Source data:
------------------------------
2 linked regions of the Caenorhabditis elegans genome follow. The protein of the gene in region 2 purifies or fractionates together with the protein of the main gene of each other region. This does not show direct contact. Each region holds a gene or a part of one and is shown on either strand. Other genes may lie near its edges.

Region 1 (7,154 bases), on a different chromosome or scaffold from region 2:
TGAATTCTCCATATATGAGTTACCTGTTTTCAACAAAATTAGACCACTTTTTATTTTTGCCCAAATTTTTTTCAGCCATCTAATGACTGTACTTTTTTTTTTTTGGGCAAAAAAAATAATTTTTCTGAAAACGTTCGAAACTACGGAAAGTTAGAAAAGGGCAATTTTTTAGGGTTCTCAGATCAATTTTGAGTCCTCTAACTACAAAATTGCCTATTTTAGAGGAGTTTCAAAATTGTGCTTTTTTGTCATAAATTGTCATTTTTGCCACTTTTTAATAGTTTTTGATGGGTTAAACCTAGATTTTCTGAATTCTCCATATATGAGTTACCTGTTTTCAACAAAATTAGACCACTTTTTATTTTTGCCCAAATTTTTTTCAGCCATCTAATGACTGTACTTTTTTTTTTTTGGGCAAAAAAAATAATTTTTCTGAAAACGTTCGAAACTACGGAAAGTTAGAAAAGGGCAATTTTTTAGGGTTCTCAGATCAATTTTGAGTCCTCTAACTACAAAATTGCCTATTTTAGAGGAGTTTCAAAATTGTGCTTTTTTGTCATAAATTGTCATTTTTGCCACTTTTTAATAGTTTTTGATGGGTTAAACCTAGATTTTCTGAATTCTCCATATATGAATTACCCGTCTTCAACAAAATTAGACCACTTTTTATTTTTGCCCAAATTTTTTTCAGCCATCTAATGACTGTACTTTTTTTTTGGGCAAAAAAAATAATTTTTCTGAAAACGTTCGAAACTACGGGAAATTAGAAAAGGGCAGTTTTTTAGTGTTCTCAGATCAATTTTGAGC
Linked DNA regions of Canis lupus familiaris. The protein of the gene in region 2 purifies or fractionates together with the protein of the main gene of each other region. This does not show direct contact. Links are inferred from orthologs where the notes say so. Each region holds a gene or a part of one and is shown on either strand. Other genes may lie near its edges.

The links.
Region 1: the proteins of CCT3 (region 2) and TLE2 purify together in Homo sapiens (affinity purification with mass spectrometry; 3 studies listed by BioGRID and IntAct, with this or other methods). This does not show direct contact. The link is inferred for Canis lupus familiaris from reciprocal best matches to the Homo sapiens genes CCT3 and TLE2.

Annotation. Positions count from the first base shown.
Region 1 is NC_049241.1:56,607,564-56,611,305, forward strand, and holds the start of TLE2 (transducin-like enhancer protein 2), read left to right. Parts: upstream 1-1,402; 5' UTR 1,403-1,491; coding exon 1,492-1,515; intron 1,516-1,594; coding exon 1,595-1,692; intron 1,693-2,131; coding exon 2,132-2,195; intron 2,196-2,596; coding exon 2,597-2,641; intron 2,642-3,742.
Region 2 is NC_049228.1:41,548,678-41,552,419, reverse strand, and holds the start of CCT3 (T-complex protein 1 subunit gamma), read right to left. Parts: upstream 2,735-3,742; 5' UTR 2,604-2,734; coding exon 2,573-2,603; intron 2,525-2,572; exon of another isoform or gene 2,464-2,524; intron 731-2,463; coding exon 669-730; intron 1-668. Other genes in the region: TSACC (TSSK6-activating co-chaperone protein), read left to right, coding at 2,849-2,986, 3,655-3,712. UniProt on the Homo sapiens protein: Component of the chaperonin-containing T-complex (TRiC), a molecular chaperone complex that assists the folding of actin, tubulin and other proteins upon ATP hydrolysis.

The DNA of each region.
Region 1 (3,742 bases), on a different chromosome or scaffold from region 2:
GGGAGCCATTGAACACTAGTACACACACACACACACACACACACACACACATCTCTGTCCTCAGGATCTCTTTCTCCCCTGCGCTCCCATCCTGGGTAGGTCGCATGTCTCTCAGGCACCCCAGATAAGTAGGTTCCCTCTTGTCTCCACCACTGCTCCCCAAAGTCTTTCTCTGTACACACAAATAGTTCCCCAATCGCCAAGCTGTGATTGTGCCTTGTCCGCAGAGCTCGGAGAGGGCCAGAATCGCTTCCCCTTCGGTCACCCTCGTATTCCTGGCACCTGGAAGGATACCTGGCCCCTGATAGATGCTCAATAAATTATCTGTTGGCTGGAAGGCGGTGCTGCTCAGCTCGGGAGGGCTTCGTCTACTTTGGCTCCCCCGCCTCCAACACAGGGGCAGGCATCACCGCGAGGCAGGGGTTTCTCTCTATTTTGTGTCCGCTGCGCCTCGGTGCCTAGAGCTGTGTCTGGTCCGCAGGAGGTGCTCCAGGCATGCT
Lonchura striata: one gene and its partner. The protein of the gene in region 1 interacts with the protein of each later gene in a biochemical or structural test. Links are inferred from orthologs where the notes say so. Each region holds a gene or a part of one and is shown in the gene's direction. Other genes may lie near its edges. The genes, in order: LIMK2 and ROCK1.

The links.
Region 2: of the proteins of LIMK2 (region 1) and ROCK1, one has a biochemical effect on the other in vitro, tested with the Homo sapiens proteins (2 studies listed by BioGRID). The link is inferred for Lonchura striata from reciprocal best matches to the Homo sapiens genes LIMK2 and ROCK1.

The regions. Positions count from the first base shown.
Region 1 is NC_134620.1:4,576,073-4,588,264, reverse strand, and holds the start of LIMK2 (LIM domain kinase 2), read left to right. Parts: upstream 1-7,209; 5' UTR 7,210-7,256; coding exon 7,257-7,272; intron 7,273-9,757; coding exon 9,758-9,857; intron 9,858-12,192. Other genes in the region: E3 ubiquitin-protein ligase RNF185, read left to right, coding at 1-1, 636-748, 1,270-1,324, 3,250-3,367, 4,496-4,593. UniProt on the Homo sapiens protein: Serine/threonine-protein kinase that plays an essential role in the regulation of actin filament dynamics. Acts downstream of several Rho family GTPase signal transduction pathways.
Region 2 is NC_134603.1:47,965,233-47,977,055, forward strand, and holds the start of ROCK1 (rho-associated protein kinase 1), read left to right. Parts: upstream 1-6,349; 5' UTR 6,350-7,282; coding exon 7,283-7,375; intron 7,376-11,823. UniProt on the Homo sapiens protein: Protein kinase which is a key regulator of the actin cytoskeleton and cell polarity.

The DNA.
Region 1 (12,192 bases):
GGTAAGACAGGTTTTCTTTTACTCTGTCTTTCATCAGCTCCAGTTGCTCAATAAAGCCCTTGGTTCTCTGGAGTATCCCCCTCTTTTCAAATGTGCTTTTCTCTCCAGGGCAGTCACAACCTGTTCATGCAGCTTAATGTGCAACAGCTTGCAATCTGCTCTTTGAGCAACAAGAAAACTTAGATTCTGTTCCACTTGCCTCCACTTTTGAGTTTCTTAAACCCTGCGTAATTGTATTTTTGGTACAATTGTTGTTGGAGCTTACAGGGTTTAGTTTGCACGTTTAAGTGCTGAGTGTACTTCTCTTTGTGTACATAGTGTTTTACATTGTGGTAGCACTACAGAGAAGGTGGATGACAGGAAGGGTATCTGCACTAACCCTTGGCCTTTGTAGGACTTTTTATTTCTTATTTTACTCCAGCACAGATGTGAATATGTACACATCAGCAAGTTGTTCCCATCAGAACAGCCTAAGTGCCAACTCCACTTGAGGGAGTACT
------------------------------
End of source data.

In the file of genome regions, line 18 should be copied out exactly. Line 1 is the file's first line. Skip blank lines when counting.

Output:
Region 2 is NC_134603.1:47,965,233-47,977,055, forward strand, and holds the start of ROCK1 (rho-associated protein kinase 1), read left to right. Parts: upstream 1-6,349; 5' UTR 6,350-7,282; coding exon 7,283-7,375; intron 7,376-11,823. UniProt on the Homo sapiens protein: Protein kinase which is a key regulator of the actin cytoskeleton and cell polarity.